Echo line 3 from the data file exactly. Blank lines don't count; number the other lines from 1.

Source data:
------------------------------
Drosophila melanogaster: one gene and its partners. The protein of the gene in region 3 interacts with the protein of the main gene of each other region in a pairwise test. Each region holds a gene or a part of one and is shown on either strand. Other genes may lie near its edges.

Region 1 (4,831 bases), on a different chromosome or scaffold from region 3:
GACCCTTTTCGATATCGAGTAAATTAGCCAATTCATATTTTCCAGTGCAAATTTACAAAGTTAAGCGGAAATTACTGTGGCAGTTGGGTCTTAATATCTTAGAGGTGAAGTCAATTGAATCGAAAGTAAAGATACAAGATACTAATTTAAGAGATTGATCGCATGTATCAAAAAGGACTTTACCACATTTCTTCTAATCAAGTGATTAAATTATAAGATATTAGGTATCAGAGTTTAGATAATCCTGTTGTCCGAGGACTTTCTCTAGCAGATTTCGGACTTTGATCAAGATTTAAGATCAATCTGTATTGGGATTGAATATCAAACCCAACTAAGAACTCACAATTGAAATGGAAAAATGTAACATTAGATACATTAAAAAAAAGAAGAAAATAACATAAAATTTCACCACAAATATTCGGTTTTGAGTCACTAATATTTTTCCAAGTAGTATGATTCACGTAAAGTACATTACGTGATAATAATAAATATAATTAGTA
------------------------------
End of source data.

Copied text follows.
GACCCTTTTCGATATCGAGTAAATTAGCCAATTCATATTTTCCAGTGCAAATTTACAAAGTTAAGCGGAAATTACTGTGGCAGTTGGGTCTTAATATCTTAGAGGTGAAGTCAATTGAATCGAAAGTAAAGATACAAGATACTAATTTAAGAGATTGATCGCATGTATCAAAAAGGACTTTACCACATTTCTTCTAATCAAGTGATTAAATTATAAGATATTAGGTATCAGAGTTTAGATAATCCTGTTGTCCGAGGACTTTCTCTAGCAGATTTCGGACTTTGATCAAGATTTAAGATCAATCTGTATTGGGATTGAATATCAAACCCAACTAAGAACTCACAATTGAAATGGAAAAATGTAACATTAGATACATTAAAAAAAAGAAGAAAATAACATAAAATTTCACCACAAATATTCGGTTTTGAGTCACTAATATTTTTCCAAGTAGTATGATTCACGTAAAGTACATTACGTGATAATAATAAATATAATTAGTA